In this multi-channel, multi-device world, getting access to user’s data has become really simple. Companies collect data from different sources and use it for various purposes. The fact is many of us know that our data is being collected through various mediums but very few of us really understand how our data is being used.
Google Inc updated its terms of service in April this year, informing users that their incoming and outgoing emails are automatically analyzed by software to create targeted ads.
According to Google, “People who use web-based email today should not be surprised if their communications are processed by the recipient’s ECS [electronic communications service] provider in the course of delivery.”
Google’s updated terms of service added a paragraph stating that “our automated systems analyze user’s content (including emails) to provide them personally relevant product features, such as customized search results, tailored advertising, and spam and malware detection. This analysis occurs as the content is sent, received, and when it is stored.”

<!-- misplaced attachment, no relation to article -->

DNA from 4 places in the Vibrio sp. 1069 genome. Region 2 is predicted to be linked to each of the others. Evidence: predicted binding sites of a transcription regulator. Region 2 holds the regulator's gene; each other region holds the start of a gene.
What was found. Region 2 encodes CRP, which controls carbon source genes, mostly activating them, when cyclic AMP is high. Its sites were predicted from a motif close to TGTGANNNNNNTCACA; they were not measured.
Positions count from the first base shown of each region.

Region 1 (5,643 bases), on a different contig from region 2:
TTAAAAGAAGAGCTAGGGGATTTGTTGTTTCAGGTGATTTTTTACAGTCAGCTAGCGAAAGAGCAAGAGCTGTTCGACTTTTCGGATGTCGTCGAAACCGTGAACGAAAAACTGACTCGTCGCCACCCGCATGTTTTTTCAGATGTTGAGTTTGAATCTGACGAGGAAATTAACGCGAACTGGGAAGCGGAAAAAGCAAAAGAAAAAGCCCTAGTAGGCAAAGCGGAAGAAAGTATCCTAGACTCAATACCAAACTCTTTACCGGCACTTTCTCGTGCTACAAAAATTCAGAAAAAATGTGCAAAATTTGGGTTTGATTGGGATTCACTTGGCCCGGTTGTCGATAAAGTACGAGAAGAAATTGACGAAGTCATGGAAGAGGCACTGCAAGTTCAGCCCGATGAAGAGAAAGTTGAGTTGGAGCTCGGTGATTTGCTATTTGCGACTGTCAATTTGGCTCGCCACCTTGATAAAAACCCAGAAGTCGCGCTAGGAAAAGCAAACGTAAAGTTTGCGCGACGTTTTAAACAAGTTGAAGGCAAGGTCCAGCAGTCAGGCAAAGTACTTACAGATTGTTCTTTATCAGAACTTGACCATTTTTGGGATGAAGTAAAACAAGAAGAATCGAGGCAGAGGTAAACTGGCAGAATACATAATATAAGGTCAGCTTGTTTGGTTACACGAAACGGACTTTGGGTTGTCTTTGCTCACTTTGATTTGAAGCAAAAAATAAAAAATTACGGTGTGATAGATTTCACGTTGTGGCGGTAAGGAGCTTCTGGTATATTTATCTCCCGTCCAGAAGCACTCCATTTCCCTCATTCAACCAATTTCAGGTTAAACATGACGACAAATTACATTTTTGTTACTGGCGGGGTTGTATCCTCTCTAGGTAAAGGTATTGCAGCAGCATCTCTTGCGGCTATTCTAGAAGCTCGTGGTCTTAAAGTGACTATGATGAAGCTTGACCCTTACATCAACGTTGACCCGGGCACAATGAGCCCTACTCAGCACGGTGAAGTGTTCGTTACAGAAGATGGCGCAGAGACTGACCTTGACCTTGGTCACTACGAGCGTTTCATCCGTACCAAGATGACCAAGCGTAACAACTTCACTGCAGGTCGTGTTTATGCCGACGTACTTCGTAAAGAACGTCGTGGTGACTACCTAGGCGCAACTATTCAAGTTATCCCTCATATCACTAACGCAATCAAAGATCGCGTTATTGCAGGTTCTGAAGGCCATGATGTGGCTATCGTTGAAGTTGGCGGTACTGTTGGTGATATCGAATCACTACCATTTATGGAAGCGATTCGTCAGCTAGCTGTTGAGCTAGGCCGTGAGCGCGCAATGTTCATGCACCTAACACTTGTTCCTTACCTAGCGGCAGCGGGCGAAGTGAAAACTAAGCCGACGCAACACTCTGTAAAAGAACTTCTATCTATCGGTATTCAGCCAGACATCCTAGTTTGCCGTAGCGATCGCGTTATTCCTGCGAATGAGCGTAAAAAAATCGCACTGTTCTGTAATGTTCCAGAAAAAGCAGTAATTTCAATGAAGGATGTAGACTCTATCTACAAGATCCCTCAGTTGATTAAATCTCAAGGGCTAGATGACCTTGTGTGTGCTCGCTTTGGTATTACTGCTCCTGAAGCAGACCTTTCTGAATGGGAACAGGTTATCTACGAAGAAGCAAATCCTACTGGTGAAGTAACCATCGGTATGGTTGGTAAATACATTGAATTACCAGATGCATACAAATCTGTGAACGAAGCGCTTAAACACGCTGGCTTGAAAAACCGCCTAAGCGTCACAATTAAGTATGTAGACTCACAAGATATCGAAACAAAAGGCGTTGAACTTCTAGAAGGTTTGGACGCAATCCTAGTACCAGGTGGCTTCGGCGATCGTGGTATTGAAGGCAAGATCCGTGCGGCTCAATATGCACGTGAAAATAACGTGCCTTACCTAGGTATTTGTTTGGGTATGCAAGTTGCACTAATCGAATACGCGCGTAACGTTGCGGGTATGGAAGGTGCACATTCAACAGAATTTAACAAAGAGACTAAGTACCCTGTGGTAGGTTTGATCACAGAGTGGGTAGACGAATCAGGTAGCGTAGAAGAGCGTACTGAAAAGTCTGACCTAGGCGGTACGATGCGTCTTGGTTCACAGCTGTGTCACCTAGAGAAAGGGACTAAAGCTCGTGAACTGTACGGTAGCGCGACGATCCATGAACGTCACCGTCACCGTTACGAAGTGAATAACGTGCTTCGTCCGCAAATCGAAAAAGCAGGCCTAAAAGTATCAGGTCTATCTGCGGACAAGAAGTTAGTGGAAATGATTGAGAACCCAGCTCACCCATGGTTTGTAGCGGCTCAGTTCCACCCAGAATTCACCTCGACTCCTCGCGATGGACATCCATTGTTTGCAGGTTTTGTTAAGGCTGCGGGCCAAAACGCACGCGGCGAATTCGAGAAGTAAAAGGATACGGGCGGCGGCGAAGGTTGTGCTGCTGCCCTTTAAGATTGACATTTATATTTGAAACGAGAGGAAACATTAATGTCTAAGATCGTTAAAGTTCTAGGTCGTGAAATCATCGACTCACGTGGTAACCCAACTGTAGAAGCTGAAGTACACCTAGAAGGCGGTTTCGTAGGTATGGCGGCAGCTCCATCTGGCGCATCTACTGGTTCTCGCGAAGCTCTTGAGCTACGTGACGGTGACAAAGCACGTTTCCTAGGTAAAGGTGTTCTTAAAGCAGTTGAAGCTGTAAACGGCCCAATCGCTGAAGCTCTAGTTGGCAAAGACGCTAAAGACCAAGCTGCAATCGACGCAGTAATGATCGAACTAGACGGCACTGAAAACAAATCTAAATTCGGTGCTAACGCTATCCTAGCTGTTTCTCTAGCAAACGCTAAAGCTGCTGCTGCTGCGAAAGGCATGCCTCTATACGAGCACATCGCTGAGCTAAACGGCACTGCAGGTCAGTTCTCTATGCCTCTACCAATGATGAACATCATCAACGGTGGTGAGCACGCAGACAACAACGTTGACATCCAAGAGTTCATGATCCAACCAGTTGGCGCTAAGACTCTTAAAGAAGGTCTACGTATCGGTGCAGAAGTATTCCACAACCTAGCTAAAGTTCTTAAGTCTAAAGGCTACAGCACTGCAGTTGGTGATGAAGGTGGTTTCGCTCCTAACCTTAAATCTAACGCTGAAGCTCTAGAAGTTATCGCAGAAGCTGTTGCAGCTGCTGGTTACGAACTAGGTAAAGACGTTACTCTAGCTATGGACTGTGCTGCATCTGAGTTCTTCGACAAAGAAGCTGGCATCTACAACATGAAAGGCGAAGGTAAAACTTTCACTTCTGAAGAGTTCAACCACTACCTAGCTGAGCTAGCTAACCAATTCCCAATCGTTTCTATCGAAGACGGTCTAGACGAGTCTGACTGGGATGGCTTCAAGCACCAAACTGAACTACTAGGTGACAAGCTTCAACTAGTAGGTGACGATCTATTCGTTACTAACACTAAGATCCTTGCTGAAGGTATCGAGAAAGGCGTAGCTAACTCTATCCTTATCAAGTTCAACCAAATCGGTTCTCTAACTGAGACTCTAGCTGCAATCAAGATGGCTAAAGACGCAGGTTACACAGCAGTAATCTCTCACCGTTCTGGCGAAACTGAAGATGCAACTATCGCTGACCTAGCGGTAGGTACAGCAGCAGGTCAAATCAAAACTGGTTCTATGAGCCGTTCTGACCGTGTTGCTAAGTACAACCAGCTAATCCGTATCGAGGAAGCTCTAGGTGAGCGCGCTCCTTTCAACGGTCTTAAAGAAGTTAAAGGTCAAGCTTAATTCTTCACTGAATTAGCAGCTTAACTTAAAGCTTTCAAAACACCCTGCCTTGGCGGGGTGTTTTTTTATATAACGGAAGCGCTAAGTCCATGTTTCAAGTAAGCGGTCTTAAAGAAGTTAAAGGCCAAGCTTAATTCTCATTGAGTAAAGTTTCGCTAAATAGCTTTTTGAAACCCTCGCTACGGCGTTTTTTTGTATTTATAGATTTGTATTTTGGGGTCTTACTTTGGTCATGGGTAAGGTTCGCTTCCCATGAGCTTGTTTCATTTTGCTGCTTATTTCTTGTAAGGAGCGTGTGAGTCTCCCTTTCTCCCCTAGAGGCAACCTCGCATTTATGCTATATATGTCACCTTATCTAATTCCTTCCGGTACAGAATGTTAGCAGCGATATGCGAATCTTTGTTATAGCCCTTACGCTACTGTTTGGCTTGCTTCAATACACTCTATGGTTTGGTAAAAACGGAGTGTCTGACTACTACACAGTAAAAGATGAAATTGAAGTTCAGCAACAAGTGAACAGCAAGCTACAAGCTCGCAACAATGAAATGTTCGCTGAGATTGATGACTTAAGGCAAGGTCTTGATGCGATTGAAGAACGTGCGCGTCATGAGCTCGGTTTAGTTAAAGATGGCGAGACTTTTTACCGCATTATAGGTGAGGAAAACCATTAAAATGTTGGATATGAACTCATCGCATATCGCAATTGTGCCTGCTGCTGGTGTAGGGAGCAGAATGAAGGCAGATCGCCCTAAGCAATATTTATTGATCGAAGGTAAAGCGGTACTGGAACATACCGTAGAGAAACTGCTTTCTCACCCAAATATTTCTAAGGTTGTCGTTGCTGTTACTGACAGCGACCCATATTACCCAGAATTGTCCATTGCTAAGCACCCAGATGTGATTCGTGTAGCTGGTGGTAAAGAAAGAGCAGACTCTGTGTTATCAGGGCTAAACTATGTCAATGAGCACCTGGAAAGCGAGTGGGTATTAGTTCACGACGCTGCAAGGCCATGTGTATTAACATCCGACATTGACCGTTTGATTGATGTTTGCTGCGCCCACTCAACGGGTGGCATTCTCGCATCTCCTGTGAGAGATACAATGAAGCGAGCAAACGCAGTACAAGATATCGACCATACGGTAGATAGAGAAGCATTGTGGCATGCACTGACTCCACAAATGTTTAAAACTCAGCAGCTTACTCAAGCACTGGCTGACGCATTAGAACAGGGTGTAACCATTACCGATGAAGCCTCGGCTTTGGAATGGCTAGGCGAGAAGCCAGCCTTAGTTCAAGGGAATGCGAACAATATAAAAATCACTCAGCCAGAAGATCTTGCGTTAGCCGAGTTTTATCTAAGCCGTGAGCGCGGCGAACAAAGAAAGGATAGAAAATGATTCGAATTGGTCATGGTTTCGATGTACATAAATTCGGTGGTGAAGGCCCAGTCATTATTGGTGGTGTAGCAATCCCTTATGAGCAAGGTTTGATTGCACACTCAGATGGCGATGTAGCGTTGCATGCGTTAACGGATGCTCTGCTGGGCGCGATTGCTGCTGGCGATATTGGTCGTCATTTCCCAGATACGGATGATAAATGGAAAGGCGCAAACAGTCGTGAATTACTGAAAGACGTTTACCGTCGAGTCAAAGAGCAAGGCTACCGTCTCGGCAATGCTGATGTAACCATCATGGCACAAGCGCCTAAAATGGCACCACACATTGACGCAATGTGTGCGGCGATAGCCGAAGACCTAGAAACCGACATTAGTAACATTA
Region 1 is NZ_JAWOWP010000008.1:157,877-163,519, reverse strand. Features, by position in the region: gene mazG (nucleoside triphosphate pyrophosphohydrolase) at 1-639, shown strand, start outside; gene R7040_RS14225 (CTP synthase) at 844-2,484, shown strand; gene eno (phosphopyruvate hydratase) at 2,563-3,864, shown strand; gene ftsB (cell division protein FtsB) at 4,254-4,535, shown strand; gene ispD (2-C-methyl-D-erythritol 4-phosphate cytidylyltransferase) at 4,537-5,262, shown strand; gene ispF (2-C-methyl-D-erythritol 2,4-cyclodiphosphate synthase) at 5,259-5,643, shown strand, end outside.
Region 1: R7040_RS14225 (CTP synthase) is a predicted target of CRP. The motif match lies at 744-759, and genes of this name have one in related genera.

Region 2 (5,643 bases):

Fact is, the free web- based email services that we use actually are not really free, they provide us with their services and in return acquire full access to everything we send, receive and save using it. It is only free if you place no value on our data.
So the question is, are these services sharing our data with third parties and then are those parties using our data according to their requirements. And if Web services are tracking our data, then don’t we want to know how they are using it?
These web services do reveal that they are collecting user’s data and they are using all of this information for various purposes. However, they are not revealing its use.
A research project “XRay Transparency for the Web” by Mathias Lecuyer is said to be the first tool for revealing personal data use on the Web. It reveals which specific data inputs (such as emails) are used to target which outputs (such as ads).
The current XRay prototype works with Gmail, YouTube, and Amazon. It can correlate ads in Gmail to the emails they target, and recommendations in YouTube and Amazon based on previously viewed videos and products, respectively.